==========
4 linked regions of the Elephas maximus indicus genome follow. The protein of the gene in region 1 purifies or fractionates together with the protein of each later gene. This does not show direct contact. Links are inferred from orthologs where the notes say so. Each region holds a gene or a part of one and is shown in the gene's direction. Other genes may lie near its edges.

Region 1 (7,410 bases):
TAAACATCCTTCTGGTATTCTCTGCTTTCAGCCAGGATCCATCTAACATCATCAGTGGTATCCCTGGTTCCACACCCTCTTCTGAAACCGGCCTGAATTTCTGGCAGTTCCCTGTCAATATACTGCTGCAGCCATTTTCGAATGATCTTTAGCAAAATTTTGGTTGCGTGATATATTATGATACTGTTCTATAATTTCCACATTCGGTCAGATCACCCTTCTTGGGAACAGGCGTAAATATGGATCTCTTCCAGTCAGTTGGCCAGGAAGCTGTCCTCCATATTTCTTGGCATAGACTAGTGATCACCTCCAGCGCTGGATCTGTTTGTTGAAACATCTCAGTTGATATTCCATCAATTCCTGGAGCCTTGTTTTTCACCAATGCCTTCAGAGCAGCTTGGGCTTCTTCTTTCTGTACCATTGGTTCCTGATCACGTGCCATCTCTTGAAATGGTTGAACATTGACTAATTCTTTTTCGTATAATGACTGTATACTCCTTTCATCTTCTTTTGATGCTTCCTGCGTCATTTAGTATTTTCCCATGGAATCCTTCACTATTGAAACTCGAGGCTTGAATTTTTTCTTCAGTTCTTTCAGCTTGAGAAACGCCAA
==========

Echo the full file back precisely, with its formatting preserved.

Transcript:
4 linked regions of the Elephas maximus indicus genome follow. The protein of the gene in region 1 purifies or fractionates together with the protein of each later gene. This does not show direct contact. Links are inferred from orthologs where the notes say so. Each region holds a gene or a part of one and is shown in the gene's direction. Other genes may lie near its edges.

Region 1 (7,410 bases):
TAAACATCCTTCTGGTATTCTCTGCTTTCAGCCAGGATCCATCTAACATCATCAGTGGTATCCCTGGTTCCACACCCTCTTCTGAAACCGGCCTGAATTTCTGGCAGTTCCCTGTCAATATACTGCTGCAGCCATTTTCGAATGATCTTTAGCAAAATTTTGGTTGCGTGATATATTATGATACTGTTCTATAATTTCCACATTCGGTCAGATCACCCTTCTTGGGAACAGGCGTAAATATGGATCTCTTCCAGTCAGTTGGCCAGGAAGCTGTCCTCCATATTTCTTGGCATAGACTAGTGATCACCTCCAGCGCTGGATCTGTTTGTTGAAACATCTCAGTTGATATTCCATCAATTCCTGGAGCCTTGTTTTTCACCAATGCCTTCAGAGCAGCTTGGGCTTCTTCTTTCTGTACCATTGGTTCCTGATCACGTGCCATCTCTTGAAATGGTTGAACATTGACTAATTCTTTTTCGTATAATGACTGTATACTCCTTTCATCTTCTTTTGATGCTTCCTGCGTCATTTAGTATTTTCCCATGGAATCCTTCACTATTGAAACTCGAGGCTTGAATTTTTTCTTCAGTTCTTTCAGCTTGAGAAACGCCAA